China is considering an absolute cap on its CO2 emissions from 2016, a senior adviser to the government said on Tuesday, a day after Washington announced new targets for its power sector, signaling a potential breakthrough in tough U.N. climate talks.
Progress in global climate negotiations has often been held back by a deep split between rich and poor nations, led by the United States and China, respectively, over who should step up their game to reduce emissions.
But the statement by adviser He Jiankun, coupled with the U.S. announcement, sparked optimism among observers hoping to see the decades-old deadlock broken. The steps come ahead of a global meet on climate change starting on Wednesday in Germany.
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Adviser He had suggested at a conference in Beijing that China would put the cap in place by 2016. But he later told Reuters that the idea was his personal view.
"What I said today was my personal view.The opinions expressed at the workshop were only meant for academic studies," he said. "What I said does not represent the Chinese government or any organization."
Earlier, He had told the conference: "The government will use two ways to control CO2 emissions in the next five-year plan, by intensity and an absolute cap."
China is the world's biggest emitter. Carbon emissions in the coal-reliant economy are likely to continue to grow until 2030, but setting an absolute cap instead of pegging them to the level of economic growth would mean they would be more tightly regulated and not spiral out of control.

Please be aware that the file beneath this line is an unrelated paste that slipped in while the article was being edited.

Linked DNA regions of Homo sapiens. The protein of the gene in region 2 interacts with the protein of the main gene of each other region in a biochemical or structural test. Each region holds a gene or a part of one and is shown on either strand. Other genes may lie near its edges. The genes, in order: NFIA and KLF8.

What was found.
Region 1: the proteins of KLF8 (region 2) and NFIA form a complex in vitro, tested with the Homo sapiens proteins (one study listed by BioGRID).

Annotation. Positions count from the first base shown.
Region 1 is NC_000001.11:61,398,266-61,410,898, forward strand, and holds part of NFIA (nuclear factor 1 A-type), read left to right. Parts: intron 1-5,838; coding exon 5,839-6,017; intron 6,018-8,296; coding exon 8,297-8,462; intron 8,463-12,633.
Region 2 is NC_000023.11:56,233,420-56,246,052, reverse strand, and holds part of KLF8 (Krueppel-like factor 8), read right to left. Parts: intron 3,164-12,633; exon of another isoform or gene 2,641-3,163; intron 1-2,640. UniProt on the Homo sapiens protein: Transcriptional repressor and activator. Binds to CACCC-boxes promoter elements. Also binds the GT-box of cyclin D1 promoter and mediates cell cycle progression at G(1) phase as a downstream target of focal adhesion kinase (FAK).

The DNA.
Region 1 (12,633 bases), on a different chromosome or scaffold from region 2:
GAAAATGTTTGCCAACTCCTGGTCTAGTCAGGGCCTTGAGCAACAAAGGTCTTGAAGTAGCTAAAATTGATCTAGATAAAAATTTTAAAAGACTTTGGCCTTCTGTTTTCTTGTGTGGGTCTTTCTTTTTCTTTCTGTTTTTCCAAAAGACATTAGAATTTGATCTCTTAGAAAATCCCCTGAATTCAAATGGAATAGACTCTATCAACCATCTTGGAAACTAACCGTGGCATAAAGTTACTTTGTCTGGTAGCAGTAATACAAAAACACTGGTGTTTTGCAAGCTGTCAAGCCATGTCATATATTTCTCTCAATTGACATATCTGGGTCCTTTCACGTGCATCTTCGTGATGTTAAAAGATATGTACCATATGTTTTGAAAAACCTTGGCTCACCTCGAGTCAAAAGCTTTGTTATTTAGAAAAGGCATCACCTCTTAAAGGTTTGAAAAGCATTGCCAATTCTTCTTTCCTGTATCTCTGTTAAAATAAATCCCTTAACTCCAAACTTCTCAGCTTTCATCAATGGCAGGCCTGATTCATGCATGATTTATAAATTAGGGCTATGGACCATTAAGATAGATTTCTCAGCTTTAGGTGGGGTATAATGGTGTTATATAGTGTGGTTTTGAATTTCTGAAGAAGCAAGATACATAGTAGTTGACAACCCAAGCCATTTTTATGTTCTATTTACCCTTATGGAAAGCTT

"The Chinese announcement marks potentially the most important turning point in the global scene on climate change for a decade," said Michael Grubb, a professor of international energy and climate policy at University College London.
It is not clear at what level the cap would be set, and a final number is unlikely to be released until China has worked out more details of the five-year plan, possibly sometime next year.
The United States, the world's second-biggest emitter, announced plans on Monday for the first time to rein in carbon emissions from its power sector, a move the Obama administration hopes can inject ambition into the slow-moving international climate negotiations.